Is there more than one physical universe? Why is Earth's climate changing so suddenly? At what point will intelligent machines pose a threat to the men and women who invent them, not to mention the rest of humanity?
Many forward-thinking writers have pondered these questions. But none has approached them quite like Whitley Strieber, who says many of his ideas were formed after a mysterious stranger visited him in a hotel room in the middle of the night in 1998.
Strieber is the internationally best-selling author of numerous books that have been made into feature films, including 1987's New York Times No. 1 non-fiction bestseller "Communion" (his account of a close encounter with what he calls intelligent non-humans), "The Wolfen" and "The Hunger."
WATCH WHITLEY STRIEBER:
In the early morning of June 6, 1998, Strieber was asleep in his room at the Delta Chelsea Hotel in Toronto when there was a knock at the door.
"I got up to open the door, thinking it was the room service waiter. It was not. It was a man I described as about 5 and a half feet tall, older-looking, like someone in his 70s. He wore dark-colored clothing, a turtleneck and charcoal slacks," Strieber told The Huffington Post.
Strieber's unannounced visitor stayed nearly an hour and never sat down or walked around -- he stood, motionless, by the window.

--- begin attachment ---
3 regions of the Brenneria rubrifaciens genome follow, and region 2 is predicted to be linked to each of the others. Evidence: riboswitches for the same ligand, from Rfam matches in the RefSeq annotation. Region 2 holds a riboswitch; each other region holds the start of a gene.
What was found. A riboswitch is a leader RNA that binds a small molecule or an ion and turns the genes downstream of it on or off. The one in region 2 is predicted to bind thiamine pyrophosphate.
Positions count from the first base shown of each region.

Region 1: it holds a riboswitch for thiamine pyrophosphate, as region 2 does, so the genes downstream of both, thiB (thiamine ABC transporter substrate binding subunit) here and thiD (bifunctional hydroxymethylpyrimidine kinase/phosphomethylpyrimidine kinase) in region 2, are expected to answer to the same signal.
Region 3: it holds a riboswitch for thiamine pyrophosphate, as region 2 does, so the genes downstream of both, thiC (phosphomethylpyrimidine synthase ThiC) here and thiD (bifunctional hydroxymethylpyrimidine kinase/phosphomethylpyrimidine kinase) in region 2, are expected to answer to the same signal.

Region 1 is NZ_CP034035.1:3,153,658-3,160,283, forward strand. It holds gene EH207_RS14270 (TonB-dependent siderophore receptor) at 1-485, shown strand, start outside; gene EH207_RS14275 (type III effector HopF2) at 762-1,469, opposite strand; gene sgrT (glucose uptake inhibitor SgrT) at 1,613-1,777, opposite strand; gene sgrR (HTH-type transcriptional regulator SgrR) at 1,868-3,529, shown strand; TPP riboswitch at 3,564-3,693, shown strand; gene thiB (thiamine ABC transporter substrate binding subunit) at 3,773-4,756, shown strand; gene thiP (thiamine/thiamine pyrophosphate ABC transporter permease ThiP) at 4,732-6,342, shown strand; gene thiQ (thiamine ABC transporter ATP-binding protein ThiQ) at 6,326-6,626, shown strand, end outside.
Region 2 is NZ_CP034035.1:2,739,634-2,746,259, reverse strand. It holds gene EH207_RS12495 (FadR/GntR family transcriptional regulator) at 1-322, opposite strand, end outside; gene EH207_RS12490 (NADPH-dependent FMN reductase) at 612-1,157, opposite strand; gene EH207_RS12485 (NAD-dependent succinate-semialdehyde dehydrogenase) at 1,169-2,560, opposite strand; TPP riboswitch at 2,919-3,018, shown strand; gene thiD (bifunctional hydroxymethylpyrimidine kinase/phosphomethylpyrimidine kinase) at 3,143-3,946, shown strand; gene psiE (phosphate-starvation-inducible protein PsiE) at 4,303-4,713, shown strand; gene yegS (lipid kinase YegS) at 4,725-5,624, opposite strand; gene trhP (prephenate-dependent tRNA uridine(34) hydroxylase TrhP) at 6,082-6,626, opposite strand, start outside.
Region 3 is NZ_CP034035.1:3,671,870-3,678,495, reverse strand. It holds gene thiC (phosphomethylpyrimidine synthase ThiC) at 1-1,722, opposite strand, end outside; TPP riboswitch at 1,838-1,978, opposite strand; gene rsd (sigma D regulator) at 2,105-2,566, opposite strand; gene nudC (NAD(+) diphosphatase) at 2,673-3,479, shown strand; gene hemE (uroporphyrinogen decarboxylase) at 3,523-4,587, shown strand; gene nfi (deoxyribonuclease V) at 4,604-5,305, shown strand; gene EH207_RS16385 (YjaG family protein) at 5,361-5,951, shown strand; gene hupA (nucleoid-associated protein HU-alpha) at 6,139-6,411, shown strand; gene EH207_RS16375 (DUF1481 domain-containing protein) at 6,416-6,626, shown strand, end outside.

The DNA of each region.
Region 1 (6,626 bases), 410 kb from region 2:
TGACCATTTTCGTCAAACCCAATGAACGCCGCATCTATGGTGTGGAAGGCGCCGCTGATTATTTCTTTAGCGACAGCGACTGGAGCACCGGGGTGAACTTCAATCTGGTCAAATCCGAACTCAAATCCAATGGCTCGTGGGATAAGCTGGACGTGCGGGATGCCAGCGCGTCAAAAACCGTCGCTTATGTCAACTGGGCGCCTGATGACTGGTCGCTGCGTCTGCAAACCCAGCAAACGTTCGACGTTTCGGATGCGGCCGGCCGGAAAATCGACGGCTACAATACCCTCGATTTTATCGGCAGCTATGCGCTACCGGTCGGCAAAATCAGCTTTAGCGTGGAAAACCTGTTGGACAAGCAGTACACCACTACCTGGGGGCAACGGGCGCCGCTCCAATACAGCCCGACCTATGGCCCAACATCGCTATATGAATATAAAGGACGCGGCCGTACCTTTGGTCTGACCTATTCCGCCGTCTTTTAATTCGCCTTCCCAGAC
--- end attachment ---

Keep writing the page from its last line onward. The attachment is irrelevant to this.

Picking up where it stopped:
As the stranger spoke, Strieber took notes, eventually privately publishing the first edition of his book, "The Key," two years later, in 2000.
Strieber's visitor spoke about science and ethics, and when the author asked about machines, the stranger replied: "An intelligent machine will always seek to redesign itself to become more intelligent, for it quickly sees that its intelligence is its means of survival.
"At some point, it will become intelligent enough to notice that it is not self-aware. If you create a machine as intelligent as yourselves, it will end by being more intelligent."
(Image, left: Arnold Schwarzenegger poses with a prop from his 2003 movie "Terminator 3: Rise of the Machines.")
Both Strieber and his visitor agreed this was a potentially dangerous scenario. In a new edition of "The Key" (Tarcher/Penguin), Strieber cites the June 2010 issue of Scientific American, which discussed self-aware robots (like those depicted in the "Terminator" movies): "Once a machine can understand its own existence and construction, it should be able to design an improvement for itself," the article suggested.
According to Strieber's account, the stranger -- whom the author has since called the "Master of the Key" -- spoke continuously about topics ranging from science to human potential and psychology.
It was, Strieber says, "the most extraordinary conversation I have ever had in my life."
Certainly, skeptics could have a field day with someone like Strieber; the author first offered readers an account -- "Communion" -- of being abducted in upstate New York by non-human beings in 1985.
But Strieber also has a reputation as a well-respected, rational individual who spends considerable time and effort investigating the things he writes about.
"For more than two decades, I have been interacting with Whitley Strieber and found him to be one of the most intelligent and thoughtful researchers in the field," said John B. Alexander, Ph.D., former Green Beret commander, developer of weapons at Los Alamos, N.M., and author of numerous books, including "UFOs: Myths, Conspiracies and Realities" (Thomas Dunne Books).